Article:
I remember hearing Wild Child on the stereo at Record Theater, played – as all in-store play was – to entice the customers to lay down their hard-earned dollars. It was shapeless soft rock/jazz lite stuff, perfect for chilled Chablis and Virginia Slims’ uber thin cigarettes crowd. Perfect for the richer Mommies. Technically perfect, more than a little cold, the fire and raw passion that dripped from her notes was gone – much like the disco precision that was rising all around the suburbs, chasing a thrill and a high that was never truly there, even with your nose stuffed with cocaine.

 

I didn’t buy that record, didn’t hide my disappointment. Didn’t know what to say, or even why it mattered. I doubled down on Stone’s Throw, knowing sometimes one record that holds so much is worth more than a wheelbarrow of careers from the REO Speedwagons, Styxs, Rushs and Deep Purples.

 

And I got on with living, with trying to figure out why and how. Not just to survive, but what happens next, where shall the road take me when it’s finally time to take me away. Sometimes we make deals with ourselves to make the best of where we are. Sometimes we get vertigo or just lose our way. Sometimes our hearts break in ways we can’t even explain, don’t always know or understand -- and the world doesn’t care – so you soldier on.

 

Valerie Carter was a brave soldier in the realm of song and reason, romance and how it goes. She’d paid her money, took the ride, shimmered so brightly, she’d still turn up on records like Don Henley’s The End of the Innocence, and remained James Taylor’s favorite female back-up vocalist.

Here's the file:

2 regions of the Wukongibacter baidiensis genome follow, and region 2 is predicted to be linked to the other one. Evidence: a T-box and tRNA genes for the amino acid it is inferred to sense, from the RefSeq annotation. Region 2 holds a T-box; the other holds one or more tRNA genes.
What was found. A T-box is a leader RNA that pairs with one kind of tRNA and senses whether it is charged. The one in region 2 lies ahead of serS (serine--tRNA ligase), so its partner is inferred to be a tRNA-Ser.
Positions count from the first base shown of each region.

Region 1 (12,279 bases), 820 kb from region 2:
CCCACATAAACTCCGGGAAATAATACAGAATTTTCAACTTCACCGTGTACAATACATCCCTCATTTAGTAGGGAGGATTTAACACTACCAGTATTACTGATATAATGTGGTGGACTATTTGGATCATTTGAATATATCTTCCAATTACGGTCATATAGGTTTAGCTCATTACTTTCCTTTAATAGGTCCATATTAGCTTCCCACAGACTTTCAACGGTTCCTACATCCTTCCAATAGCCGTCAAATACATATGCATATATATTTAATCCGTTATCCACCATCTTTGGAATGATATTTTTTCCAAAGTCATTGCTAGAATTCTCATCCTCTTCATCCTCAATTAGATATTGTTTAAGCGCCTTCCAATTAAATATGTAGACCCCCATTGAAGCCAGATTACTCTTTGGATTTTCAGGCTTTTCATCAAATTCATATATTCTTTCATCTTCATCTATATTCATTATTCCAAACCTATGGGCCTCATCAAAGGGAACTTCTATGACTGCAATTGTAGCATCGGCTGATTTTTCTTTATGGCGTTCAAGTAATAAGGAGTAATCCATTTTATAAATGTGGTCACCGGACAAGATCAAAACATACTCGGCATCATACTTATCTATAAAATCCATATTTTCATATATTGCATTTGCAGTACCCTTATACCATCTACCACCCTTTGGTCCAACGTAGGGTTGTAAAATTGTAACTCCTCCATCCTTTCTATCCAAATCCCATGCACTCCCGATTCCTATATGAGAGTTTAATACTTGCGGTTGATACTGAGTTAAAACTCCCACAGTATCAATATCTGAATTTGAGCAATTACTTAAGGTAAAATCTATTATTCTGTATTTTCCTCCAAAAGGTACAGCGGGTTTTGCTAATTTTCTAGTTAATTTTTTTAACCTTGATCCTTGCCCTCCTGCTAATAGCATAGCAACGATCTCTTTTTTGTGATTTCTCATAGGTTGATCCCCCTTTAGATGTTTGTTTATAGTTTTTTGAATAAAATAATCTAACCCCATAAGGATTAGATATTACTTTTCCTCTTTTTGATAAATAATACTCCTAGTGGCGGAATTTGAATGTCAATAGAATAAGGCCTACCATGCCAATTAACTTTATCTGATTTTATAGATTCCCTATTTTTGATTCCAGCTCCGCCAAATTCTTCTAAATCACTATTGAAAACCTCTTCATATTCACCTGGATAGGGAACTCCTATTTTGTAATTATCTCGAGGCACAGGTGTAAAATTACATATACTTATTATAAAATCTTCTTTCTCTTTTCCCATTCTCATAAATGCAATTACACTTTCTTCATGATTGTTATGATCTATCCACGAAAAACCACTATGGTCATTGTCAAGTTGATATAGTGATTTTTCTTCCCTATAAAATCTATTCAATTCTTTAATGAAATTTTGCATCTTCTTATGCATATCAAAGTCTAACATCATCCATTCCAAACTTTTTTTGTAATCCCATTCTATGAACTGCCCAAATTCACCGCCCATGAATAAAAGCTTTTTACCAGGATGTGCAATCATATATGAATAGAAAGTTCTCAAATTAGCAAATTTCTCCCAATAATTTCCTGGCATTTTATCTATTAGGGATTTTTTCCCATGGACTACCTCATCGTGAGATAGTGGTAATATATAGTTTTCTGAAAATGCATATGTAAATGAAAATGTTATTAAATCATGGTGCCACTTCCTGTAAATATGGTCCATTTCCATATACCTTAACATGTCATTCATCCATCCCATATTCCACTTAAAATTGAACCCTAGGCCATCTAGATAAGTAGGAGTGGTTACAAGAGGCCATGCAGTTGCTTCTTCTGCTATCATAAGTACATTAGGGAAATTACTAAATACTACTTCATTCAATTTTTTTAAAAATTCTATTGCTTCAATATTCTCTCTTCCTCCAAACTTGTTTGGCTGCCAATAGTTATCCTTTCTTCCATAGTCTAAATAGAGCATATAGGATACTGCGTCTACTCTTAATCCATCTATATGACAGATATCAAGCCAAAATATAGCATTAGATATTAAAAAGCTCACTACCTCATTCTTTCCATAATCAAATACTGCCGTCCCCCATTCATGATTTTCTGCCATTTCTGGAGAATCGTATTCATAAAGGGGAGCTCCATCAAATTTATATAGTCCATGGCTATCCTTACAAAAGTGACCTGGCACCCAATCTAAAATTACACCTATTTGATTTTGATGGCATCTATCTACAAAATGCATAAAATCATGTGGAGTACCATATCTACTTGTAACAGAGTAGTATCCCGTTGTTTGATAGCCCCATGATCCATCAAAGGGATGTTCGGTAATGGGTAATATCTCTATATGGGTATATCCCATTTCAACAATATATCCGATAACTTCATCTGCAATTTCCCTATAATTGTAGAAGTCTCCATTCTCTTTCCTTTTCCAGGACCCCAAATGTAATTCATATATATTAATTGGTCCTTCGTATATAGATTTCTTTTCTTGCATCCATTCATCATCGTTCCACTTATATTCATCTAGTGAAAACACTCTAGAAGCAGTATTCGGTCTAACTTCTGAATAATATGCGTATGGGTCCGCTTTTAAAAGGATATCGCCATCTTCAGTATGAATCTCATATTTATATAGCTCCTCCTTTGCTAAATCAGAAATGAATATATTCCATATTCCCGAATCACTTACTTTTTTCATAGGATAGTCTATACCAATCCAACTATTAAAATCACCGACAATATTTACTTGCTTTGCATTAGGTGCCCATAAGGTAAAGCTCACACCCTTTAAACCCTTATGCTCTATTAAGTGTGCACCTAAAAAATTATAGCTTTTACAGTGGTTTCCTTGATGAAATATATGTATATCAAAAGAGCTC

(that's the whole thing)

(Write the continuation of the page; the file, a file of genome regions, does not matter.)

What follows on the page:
Mostly, though, she disappeared. To Florida. To relative obscurity, occasionally circling back for the music, but mostly, staying out of harm’s way.

 

When the news hit that she’d passed from this world, Taylor’s socials carried in part this remembrance, “…Valerie was an old soul and as deep as a well. Her voice came from her life and her life was a steep, rocky road. I believe that we can hear it, whenever the music is that crucial, when the song is saving someone’s life….”

 

Saving someone’s life. Oooh, child. Never mind the latter day scrapes with law enforcement, with courts of law, with Taylor himself paying for your out-of-state in-patient treatment and coming to your drug court graduation. Forget all the disappointments and promises made along the way nobody bothered to fulfill.

We can’t know the things that go unspoken or unseen. We can only hope that free, she is a shaft of light as pretty as those high notes she’d twirl around on, sparkle like the naughty twinkle in her eye. Sometimes freedom isn’t until the next life – and sad as we all are, maybe that’s the truth to hang onto.

Monday
Dec262016

George Michael: I Want Your Sex... & Faith; Another Passes As Christmas Dawns

They were adorable. George Michael with the greatest hair since Farrah Fawcett Major’s backswept wave of honey gold, and cheek bones that crested as plateaus of desire on a face of pure Dionysus. Andrew Ridgeley, his by no means slouch of a wing man, more plausible for the average girls sighing and screaming, reduced to swampy panties and utter hysteria at the waft of the Brit duo known as Wham! UK.

Squeaky clean, perfectly PG. “Wake Me Up Before You Go-Go” was pure bubble gum with a whole milk chaser. “Careless Whisper,” the angsty whispered ballad, suggested betrayal, but how? Who could be so reckless with either of these boys with the gilded tans, the pearly white teeth, the seemingly perfect manners.

As MTV was establishing dominance, Wham! was a panacea that worked for everyone – the little girls who understood the rush of hormones, the women who breathed in the young buck musk and pined for that youthful erotica, the parents who felt they were safe quarry for their daughters and the concert promoters, who made the pair’s first – and ultimately only American tour – a stadium-sized proposition.